"With this delivery platform, we should also be able to transform other RNAs into druggable targets," says Slack, adding that low pH is also an issue in kidney disease, myocardial infarction, stroke and infection, among other conditions.
"This advance shows tremendous efficacy with no short-term side effects," says Roy Herbst, MD, PhD, Chief of Medical Oncology in the Yale Cancer Center, where the work was conducted. "Under Frank Slack's leadership, this collaboration of biochemists, pathologists, biomedical engineers and basic scientists has demonstrated the enormous value of interdisciplinary translational research in moving biomedical discoveries toward patient care. The hope is that a variant of this therapeutic might soon be able to enter clinical trials."
Adds Pier Paolo Pandolfi, MD, PhD, Director of the BIDMC Cancer Center, "With this new work, Dr. Slack has made a critically important step in demonstrating how relevant it will be to effectively target microRNAs in the  in the years to come. MicroRNAs and other non-coding RNAs are among the most promising avenue in our pursuit of personalized cancer therapies, and with this novel delivery platform, we are poised to begin testing these agents in humans."
More information: MicroRNA silencing for cancer therapy targeted to the tumour microenvironment, NatureDOI: 10.1038/nature13905

Saturday, November 15, 2014

Ten Things to Consider When Contemplating Breast Reconstruction

It’s been three years since I finished up thevery long and winding road of breast reconstruction, so I thought it might be a good time for me to share a few things that I feel are worth thinking about before choosing breast reconstruction. Most of them apply if you’re going the prophylactic route too. Four years have passed since my diagnosis and three since completing my recon project, so I have had a little time now to think about the choices I made and if truth be told, I might very well choose differently if I were facing the same scenario today.
I would think a little harder and a little longer about not doing reconstruction at all. I didn’t say I would still not choose it, but I am saying I would definitely put a lot more consideration into thinking about that option. At the time of my diagnosis, it seemed as if it was almost assumed by everyone around me that I’d be having reconstruction. I’m not even sure if opting out was discussed, or if it was, I don’t remember that.

Opting out should always be discussed.

I would most definitely do a better job of researching ALL of my reconstruction options. Don’t get me wrong, I take responsibility here and it’s not like I didn’t do any research. I did. I clearly remember doing it because I also remember feeling sick to my stomach while reading through all the different procedures and trying to process it all. When you are in the thick of it, as I was and you might be now, it can be very over-whelming to say the least.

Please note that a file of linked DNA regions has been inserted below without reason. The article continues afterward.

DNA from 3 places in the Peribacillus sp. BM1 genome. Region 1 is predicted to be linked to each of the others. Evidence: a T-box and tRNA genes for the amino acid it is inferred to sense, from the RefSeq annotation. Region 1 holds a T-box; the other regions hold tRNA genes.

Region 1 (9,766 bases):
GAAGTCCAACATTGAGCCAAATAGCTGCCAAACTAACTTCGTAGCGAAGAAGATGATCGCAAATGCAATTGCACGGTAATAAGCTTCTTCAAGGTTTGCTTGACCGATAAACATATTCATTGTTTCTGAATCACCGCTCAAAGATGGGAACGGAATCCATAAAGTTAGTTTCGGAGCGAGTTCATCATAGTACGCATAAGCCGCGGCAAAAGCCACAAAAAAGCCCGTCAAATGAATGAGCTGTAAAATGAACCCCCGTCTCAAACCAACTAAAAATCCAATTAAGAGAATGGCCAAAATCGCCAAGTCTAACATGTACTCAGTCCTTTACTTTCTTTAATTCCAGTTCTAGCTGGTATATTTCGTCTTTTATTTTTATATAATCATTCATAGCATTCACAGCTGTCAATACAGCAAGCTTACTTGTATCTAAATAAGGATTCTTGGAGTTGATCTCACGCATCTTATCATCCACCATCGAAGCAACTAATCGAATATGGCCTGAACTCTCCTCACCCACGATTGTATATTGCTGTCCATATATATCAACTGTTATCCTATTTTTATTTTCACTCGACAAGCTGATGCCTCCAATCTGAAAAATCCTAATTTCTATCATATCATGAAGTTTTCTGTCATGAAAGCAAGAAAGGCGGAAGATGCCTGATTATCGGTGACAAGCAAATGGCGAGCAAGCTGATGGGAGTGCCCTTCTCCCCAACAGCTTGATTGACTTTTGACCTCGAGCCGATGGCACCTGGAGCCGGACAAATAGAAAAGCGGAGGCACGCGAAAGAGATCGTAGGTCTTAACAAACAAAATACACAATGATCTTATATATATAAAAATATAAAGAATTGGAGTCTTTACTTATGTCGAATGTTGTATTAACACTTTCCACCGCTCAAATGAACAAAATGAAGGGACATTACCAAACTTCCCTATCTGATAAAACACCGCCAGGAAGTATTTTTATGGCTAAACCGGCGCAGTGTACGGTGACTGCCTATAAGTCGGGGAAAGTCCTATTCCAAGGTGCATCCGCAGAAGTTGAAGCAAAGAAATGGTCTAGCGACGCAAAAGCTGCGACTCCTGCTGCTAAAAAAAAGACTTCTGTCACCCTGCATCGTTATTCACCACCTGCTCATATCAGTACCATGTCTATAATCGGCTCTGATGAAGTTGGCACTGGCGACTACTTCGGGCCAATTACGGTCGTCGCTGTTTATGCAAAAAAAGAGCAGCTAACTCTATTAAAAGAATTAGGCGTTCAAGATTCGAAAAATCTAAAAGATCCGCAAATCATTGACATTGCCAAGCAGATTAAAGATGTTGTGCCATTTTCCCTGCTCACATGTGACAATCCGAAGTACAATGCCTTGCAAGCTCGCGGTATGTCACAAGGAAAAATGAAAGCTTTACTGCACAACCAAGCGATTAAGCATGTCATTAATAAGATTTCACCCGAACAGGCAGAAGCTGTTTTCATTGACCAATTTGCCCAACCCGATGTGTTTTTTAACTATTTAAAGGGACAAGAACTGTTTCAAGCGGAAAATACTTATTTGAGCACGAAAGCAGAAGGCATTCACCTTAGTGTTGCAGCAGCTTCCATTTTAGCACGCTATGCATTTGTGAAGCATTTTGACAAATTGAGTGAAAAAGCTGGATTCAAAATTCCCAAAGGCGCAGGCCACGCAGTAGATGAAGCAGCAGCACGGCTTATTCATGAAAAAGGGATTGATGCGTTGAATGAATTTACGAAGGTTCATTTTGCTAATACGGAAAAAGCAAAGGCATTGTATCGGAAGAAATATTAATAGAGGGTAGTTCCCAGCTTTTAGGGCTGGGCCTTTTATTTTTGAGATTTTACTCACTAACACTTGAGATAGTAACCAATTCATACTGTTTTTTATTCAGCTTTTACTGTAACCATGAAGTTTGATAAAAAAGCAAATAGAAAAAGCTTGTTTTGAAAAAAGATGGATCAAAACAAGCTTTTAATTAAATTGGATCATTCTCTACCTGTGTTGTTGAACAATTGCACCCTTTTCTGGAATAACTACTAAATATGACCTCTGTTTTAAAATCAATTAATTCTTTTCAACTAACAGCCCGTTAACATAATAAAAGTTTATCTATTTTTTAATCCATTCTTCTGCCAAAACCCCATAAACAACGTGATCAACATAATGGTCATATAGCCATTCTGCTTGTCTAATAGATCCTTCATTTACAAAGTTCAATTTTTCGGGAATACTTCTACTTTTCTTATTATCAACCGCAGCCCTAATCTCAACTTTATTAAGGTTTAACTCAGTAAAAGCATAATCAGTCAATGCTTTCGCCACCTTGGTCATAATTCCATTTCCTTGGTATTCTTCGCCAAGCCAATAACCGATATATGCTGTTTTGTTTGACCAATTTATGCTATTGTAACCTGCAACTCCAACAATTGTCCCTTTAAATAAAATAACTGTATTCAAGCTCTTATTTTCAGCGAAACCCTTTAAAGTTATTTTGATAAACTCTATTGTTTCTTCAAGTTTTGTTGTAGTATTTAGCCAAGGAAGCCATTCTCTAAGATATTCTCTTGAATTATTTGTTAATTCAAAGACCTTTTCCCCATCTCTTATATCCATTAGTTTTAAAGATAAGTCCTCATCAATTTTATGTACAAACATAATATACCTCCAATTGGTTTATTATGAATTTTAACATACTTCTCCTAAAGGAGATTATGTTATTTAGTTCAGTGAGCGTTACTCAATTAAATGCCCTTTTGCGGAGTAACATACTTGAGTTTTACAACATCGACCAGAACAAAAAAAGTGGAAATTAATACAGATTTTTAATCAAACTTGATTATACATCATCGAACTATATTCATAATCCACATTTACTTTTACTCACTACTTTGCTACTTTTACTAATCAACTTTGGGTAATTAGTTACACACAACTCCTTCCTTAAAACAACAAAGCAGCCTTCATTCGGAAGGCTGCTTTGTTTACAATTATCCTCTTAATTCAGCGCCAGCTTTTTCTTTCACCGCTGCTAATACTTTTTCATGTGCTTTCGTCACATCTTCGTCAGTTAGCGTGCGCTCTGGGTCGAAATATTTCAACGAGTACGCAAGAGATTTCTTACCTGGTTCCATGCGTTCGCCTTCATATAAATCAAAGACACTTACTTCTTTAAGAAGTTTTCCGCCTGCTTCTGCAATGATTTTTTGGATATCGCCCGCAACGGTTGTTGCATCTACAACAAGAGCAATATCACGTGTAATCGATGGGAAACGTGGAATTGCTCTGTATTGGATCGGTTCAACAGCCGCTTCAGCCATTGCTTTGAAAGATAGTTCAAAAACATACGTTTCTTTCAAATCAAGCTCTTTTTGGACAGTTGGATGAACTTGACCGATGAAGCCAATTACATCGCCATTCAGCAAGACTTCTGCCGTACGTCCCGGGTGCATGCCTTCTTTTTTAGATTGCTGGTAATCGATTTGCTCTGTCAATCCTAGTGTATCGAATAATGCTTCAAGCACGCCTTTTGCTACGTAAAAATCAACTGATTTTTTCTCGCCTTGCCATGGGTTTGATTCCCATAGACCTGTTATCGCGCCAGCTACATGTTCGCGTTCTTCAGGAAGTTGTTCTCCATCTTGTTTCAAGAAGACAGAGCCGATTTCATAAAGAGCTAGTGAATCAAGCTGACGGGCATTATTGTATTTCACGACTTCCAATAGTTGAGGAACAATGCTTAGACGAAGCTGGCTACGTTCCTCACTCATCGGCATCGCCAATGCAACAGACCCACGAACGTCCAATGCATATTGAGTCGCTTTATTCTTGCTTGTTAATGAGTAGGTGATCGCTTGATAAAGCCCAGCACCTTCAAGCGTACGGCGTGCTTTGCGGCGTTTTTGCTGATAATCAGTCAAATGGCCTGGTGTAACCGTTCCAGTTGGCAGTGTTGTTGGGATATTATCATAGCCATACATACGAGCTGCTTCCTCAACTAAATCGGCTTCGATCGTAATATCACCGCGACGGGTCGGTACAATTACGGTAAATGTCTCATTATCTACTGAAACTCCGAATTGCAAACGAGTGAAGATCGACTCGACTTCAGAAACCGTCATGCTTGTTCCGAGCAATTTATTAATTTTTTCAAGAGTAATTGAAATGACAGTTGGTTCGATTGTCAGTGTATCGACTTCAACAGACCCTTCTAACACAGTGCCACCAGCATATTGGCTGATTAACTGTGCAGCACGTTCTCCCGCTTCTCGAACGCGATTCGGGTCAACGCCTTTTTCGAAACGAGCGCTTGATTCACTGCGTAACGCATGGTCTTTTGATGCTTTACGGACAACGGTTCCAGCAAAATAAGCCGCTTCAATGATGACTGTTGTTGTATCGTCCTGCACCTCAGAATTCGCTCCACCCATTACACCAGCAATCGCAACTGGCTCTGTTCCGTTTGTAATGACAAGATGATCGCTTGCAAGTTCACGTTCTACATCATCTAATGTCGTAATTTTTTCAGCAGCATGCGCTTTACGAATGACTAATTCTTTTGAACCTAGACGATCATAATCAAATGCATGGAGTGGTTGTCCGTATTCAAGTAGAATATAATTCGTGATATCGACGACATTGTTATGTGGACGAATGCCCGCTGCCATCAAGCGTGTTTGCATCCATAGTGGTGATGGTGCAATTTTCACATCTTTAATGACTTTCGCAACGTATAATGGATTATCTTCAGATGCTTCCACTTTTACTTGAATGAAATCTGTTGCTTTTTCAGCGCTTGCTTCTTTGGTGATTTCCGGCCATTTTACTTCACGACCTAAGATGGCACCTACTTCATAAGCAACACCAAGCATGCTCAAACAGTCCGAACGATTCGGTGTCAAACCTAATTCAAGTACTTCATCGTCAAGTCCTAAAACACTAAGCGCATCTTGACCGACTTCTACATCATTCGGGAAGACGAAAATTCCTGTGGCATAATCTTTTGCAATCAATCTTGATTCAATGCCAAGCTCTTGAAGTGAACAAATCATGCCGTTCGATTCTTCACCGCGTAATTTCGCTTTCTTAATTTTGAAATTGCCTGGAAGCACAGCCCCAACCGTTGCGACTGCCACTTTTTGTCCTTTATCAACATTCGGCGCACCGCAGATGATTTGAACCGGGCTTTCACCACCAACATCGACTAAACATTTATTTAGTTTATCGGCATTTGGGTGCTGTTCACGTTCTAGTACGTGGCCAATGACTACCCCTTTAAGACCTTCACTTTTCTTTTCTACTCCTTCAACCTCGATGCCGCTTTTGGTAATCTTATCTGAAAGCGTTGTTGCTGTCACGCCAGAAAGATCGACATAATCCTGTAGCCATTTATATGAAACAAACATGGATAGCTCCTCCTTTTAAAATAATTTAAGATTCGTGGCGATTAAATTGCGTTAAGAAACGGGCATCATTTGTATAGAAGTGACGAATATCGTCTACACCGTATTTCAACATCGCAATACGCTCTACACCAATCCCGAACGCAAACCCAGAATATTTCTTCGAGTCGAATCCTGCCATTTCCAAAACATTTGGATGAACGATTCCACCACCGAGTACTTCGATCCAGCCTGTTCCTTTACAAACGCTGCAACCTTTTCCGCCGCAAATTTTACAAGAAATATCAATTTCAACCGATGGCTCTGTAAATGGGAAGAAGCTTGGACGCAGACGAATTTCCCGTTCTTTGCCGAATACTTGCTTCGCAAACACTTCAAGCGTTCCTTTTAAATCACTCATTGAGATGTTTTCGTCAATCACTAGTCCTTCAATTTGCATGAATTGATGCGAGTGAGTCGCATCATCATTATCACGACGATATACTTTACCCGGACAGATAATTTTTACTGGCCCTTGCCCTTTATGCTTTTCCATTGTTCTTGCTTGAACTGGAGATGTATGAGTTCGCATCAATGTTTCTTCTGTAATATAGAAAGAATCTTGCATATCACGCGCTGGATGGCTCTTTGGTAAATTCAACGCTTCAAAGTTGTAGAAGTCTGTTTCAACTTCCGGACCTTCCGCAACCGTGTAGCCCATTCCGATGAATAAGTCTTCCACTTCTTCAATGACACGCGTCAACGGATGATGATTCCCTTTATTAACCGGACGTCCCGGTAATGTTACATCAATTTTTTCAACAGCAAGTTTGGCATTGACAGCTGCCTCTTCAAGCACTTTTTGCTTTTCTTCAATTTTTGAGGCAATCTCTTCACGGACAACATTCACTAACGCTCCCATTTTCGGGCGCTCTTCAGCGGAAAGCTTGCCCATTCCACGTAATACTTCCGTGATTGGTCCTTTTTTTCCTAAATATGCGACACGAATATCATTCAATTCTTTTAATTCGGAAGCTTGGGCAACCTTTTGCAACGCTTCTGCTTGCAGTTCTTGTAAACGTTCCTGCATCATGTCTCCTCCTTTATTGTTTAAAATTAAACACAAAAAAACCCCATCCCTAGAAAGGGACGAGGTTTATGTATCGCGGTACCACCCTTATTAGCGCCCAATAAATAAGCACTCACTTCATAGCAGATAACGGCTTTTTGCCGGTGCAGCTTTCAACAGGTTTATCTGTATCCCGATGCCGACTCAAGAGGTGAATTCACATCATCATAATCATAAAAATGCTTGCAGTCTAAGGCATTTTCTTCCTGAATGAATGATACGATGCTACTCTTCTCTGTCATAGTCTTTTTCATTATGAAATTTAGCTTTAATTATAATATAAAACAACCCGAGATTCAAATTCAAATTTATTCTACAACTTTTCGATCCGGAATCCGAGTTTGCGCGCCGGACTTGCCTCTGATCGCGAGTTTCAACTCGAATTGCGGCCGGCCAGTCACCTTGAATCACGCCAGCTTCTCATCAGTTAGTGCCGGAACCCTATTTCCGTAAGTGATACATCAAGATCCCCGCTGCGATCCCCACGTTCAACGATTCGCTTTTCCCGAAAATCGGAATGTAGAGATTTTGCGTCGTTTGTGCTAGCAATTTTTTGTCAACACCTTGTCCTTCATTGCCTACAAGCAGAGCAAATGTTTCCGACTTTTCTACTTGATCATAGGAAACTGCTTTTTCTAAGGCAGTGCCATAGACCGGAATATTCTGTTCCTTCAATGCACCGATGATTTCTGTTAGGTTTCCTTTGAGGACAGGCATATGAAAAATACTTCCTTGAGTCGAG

You need some time to figure this stuff out. Take some.

And yes, my plastic surgeon did bring up various procedures at least once because I remember me saying something stupid like, “Yeah, I’ve got plenty of extra belly fat for whatever you might need to do.”
My surgeon’s response was, “Well, actually you don’t have as much there to work with as you might think you do.”
And that was that.
I didn’t push for much more information from him about procedures other than the implants one. What was I thinking?
I regret not doing that.

 1.  So my number one tip is do your research on all the reconstruction options available to you, or have someone you trust do it for you. Remember, you are amputating your breasts and figuring out what to do (if anything) with that space on your chest after they are gone. These are huge decisions and you are making them at a time when you are perhaps vulnerable, uncertain and possibly feeling pressured to decide things quickly.

 2.  Discuss with your plastic surgeon which procedures will or will not work for your situation and do not settle only for the one(s) he/she has experience doing. If you want to consider a different procedure, you might have to go elsewhere to at least talk about other options you’re interested in with a surgeon who does have the skills that an alternate procedure would require.

 3.  Never choose reconstruction to please your spouse, partner or anyone else. This is your body and your life. This is about you.

 4.  Realize that the reconstruction process can take months, involves pain and discomfort, has risk for complications, requires time off from work and will likely also require at least some additional help at home. It’s not quick and easy. And it sure as heck is no boob job.

 5.  Do not fall into the trap of I might as well go bigger now that I have a chance to do so. I did this and no, I’m still not all that big, but I did go bigger. If I were to do things over, I would not do this. I clearly remember my plastic surgeon saying to me, “No one has ever told me she was sorry she went bigger.”

Well guess what?

I am.